The Drosophila P-element system of hybrid GD mainly affects female sterility and requires maternally contributed P-element piRNAs to propagate transgenerational P-element silencing in daughters via trimethylation of histone H3 lysine 9 (H3K9me3) (Josse et al., 2007; Le Thomas et al., 2014). Although previous studies of dysgenic crosses focused on complete GD in females (Bingham et al., 1982; Brennecke et al., 2008; Khurana et al., 2011; Rubin et al., 1982), sons respond differently because they are fertile despite presumed somatic P-element excision (Wei et al., 1991). Since previous studies of P-M hybrid dysgenesis above never considered a paternal imprint on P-elements that our findings now suggest is being propagated (Figure 7C), future studies with HISR-N strains will enable us to dissect a paternally-transmitted small RNA-directed silencing effect in Drosophila that harkens to also a similar paternally-transmitted RNAi effects observed earlier in nematodes (Grishok et al., 2000).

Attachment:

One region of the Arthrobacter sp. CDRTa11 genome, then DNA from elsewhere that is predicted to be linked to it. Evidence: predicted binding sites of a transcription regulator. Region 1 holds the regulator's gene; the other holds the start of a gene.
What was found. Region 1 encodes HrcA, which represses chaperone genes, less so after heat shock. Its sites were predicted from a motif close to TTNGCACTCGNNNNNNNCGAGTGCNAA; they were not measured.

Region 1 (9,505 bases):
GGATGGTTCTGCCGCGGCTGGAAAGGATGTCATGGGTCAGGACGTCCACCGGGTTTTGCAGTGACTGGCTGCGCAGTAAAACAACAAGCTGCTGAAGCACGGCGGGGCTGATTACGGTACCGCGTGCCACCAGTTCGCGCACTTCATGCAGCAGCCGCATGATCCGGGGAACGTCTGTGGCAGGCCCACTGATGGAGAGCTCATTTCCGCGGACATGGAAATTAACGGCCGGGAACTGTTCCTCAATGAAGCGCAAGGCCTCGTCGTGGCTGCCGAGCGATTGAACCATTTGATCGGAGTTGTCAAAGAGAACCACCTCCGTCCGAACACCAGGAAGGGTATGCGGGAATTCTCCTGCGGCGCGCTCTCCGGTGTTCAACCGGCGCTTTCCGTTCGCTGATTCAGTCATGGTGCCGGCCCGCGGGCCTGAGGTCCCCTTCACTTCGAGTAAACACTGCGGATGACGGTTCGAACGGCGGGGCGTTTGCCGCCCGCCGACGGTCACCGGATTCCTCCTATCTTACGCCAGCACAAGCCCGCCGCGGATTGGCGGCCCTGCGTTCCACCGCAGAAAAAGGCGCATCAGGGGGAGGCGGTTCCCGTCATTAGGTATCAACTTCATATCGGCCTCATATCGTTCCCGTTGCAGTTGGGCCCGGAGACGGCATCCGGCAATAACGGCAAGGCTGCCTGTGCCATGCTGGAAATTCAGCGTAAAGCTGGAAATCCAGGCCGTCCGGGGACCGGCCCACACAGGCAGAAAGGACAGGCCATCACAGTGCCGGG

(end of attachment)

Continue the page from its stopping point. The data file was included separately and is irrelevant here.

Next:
Mouse piRNAs bound by MIWI2 direct the re-establishment of DNA methylation marks on transposons like L1 and IAP (Aravin et al., 2008), which may propagate in sperm, but Drosophila DNA methylation is not prominent (Krauss and Reuter, 2011). Similar to other metazoans, Drosophila sperm also undergoes histone exchange with protamines (ProtB), with little contribution of paternal cytoplasm (Rathke et al., 2007). However, recent data do support the retention of some H3K9me3 in sperm (Yamaguchi et al., 2018), which might underlie the paternal imprint of piRNA-silencing of P-elements that will be investigated further in future studies.